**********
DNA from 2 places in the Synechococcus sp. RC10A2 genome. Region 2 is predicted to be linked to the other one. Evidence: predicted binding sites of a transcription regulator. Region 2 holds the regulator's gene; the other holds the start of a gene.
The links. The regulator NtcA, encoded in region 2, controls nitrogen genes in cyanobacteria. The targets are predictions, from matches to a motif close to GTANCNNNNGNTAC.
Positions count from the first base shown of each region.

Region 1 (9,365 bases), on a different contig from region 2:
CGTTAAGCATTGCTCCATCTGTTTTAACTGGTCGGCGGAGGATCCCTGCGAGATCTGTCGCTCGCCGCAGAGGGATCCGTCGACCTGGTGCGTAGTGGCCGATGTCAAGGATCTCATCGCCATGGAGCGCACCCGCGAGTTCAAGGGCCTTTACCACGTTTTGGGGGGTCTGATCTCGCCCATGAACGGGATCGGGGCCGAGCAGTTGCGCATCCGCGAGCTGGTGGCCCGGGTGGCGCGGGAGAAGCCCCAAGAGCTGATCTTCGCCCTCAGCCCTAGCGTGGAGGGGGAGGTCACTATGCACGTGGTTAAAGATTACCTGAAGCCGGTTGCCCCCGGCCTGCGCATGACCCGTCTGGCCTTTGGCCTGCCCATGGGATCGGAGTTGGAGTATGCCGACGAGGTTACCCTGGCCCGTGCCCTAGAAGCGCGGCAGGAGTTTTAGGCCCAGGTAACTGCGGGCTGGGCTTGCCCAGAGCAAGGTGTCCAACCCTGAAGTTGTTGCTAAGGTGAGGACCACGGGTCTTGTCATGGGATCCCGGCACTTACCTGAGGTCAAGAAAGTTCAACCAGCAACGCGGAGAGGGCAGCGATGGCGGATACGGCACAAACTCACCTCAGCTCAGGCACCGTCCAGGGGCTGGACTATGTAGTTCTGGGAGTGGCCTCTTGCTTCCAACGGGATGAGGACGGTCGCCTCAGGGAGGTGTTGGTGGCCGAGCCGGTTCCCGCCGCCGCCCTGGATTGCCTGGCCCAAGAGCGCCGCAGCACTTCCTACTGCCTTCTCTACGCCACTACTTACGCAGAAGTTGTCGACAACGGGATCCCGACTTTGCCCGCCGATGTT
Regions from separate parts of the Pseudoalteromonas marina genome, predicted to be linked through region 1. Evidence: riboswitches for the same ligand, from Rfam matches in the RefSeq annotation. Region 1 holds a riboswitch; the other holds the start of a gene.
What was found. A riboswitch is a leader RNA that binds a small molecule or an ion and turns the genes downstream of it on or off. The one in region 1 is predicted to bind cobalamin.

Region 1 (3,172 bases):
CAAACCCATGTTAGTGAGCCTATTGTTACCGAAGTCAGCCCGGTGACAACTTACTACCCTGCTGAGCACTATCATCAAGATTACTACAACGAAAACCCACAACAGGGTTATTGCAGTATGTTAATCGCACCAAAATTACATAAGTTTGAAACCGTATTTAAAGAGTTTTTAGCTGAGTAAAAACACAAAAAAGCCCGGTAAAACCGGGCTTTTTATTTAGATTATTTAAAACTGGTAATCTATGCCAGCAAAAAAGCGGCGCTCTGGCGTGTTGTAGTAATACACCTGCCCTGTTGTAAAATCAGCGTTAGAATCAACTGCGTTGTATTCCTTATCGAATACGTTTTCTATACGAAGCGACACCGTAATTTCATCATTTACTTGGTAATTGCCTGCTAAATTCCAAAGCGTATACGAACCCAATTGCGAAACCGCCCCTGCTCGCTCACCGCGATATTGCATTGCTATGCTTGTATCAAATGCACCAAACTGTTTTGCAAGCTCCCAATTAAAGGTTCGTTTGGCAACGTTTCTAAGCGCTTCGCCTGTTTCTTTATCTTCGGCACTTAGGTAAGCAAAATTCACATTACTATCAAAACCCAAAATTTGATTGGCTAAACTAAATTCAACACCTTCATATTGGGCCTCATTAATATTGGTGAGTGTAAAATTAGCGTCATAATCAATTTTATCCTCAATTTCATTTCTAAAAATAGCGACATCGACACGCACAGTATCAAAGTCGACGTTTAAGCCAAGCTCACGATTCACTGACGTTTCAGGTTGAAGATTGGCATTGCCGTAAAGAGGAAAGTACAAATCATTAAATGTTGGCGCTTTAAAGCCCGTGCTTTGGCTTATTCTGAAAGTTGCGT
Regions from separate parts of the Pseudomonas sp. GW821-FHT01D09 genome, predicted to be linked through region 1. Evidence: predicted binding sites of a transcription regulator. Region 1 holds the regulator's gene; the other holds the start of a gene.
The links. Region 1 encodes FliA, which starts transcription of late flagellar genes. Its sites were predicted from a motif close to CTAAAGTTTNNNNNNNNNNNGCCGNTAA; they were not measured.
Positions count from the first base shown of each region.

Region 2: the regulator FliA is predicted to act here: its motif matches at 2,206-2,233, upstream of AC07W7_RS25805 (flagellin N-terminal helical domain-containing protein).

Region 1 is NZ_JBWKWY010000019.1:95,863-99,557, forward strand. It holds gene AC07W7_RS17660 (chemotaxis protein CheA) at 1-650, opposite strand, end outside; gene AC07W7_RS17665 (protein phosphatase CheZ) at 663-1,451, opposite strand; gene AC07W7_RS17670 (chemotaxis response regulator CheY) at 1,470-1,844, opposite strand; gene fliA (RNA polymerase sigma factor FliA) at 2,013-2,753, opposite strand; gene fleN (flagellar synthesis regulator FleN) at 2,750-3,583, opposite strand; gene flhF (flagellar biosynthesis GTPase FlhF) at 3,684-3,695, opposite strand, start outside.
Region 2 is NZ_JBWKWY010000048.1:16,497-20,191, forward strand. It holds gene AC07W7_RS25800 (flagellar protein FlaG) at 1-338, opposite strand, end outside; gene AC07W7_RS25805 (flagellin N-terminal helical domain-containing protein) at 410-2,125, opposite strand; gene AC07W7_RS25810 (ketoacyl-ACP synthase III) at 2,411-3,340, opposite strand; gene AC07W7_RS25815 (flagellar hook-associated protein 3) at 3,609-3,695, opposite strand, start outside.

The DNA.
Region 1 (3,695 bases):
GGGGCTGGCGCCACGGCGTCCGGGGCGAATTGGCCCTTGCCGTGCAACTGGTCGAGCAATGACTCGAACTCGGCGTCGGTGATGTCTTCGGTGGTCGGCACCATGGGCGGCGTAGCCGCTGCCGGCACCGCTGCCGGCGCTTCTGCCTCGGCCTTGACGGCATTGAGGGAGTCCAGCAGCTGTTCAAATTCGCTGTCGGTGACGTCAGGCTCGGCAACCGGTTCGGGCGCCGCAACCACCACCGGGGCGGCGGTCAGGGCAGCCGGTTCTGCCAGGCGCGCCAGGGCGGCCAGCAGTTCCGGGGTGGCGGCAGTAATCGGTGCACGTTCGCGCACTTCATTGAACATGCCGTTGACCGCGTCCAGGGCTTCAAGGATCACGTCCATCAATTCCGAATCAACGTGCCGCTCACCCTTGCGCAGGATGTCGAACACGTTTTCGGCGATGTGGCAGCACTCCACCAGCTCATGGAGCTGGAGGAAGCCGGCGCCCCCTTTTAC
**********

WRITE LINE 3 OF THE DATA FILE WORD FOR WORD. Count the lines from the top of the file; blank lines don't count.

Positions count from the first base shown of each region.